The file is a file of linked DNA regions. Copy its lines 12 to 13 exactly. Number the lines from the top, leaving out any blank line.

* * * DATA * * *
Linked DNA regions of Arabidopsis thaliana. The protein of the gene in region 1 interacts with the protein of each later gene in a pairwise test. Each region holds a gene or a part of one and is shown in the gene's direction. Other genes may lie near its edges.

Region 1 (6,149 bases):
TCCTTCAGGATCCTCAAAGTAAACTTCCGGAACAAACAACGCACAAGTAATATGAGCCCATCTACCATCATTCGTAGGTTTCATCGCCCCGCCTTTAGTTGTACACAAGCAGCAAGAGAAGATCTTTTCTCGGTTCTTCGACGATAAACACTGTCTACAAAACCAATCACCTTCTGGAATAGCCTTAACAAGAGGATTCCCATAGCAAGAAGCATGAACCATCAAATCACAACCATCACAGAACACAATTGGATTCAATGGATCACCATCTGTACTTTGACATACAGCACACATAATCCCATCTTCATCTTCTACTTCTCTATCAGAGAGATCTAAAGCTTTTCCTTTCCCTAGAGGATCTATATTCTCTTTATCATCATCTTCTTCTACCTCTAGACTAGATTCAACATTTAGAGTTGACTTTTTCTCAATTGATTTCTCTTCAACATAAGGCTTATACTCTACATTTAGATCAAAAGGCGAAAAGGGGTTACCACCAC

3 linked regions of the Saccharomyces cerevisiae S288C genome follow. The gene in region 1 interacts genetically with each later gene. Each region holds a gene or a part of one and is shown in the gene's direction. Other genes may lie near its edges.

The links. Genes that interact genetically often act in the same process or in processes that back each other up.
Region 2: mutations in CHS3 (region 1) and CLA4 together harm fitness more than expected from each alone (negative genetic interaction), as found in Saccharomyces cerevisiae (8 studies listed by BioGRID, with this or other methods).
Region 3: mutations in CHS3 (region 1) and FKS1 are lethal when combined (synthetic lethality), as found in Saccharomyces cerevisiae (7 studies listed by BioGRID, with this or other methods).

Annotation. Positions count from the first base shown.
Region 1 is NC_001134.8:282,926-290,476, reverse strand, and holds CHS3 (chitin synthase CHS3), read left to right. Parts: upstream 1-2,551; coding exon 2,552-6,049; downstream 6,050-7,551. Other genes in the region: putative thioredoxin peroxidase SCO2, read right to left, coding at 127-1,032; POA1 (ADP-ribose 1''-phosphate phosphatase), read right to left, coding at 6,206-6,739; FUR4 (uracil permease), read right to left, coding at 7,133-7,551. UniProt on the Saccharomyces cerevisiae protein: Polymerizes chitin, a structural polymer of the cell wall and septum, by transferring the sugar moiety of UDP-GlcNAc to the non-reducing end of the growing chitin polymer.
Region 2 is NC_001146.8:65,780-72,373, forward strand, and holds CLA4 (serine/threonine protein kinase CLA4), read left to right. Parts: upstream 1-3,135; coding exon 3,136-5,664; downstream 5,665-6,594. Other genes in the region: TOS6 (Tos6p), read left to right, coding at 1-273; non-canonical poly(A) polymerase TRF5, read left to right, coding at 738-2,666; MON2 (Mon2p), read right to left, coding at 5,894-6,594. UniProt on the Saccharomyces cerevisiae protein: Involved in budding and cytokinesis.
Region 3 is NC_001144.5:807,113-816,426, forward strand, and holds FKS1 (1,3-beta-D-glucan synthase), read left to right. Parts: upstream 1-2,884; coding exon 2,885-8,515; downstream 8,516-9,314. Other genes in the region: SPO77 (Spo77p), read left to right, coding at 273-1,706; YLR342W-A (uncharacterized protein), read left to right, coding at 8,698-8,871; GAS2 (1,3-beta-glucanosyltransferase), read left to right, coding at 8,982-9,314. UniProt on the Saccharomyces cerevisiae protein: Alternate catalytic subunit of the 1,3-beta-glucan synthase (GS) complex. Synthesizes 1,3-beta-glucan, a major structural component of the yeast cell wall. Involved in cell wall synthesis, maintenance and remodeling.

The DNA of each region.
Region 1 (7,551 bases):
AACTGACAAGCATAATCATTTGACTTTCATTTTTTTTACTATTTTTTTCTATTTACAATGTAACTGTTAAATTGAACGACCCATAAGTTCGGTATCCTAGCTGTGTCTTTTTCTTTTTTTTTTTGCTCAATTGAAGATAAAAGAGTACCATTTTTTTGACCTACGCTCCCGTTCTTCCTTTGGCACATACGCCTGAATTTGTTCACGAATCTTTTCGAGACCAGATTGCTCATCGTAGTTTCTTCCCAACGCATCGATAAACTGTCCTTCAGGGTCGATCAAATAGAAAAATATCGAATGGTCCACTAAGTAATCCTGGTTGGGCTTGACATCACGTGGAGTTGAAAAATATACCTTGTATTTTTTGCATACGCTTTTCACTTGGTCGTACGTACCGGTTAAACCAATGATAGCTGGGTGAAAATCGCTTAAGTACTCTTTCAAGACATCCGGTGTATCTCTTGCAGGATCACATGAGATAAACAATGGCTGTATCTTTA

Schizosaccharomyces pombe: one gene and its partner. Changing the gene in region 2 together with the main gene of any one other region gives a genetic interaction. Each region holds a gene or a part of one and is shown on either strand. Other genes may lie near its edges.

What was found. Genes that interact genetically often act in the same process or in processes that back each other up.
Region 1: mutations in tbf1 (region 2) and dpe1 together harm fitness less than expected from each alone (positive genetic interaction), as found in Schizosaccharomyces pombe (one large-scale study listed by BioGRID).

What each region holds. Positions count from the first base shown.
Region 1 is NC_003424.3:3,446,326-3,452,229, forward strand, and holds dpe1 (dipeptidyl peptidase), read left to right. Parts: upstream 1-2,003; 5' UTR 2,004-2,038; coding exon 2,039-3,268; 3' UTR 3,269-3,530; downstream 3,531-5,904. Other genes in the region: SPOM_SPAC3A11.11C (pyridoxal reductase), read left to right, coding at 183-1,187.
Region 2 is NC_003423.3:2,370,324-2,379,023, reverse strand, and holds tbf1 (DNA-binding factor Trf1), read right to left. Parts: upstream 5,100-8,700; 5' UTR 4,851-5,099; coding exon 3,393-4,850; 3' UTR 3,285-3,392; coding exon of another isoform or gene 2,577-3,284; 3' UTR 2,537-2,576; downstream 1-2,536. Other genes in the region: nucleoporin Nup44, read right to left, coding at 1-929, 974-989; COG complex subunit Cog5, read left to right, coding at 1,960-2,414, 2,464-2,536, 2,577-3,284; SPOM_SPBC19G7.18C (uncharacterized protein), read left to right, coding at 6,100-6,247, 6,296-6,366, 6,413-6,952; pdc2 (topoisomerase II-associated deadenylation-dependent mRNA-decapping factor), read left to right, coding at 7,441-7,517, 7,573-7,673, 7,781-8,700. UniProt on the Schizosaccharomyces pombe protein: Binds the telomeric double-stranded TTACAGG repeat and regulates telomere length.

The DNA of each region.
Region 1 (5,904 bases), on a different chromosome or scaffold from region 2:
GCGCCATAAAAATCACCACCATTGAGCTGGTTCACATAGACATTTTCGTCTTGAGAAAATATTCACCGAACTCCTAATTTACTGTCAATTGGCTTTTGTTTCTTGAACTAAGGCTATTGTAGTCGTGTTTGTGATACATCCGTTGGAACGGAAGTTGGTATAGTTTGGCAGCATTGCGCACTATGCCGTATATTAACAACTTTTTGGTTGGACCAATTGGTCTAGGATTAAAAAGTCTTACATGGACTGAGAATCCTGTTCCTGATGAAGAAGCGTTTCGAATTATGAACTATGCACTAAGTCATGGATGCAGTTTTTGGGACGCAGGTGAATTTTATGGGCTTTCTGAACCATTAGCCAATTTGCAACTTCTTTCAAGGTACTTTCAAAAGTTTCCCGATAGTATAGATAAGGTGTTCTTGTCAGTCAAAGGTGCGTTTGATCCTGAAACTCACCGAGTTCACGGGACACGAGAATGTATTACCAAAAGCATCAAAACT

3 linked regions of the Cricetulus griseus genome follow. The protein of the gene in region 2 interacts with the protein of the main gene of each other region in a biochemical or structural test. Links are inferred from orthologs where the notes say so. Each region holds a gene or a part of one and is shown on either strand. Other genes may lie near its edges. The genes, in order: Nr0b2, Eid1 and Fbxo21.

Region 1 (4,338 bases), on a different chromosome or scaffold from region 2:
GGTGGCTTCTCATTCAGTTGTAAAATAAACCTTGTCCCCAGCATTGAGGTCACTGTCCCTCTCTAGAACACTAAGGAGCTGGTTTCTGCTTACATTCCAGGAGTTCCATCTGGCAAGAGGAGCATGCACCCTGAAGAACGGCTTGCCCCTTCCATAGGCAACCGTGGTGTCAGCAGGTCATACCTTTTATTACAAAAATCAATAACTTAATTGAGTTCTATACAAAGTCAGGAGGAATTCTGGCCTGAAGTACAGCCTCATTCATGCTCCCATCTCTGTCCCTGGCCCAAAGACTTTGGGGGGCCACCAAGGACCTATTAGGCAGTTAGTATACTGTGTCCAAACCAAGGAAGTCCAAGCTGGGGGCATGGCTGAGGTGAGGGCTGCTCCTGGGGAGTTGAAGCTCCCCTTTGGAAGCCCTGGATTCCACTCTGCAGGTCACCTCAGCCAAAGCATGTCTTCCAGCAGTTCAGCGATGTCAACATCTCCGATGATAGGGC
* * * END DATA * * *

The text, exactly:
The DNA of each region.
Region 1 (7,551 bases):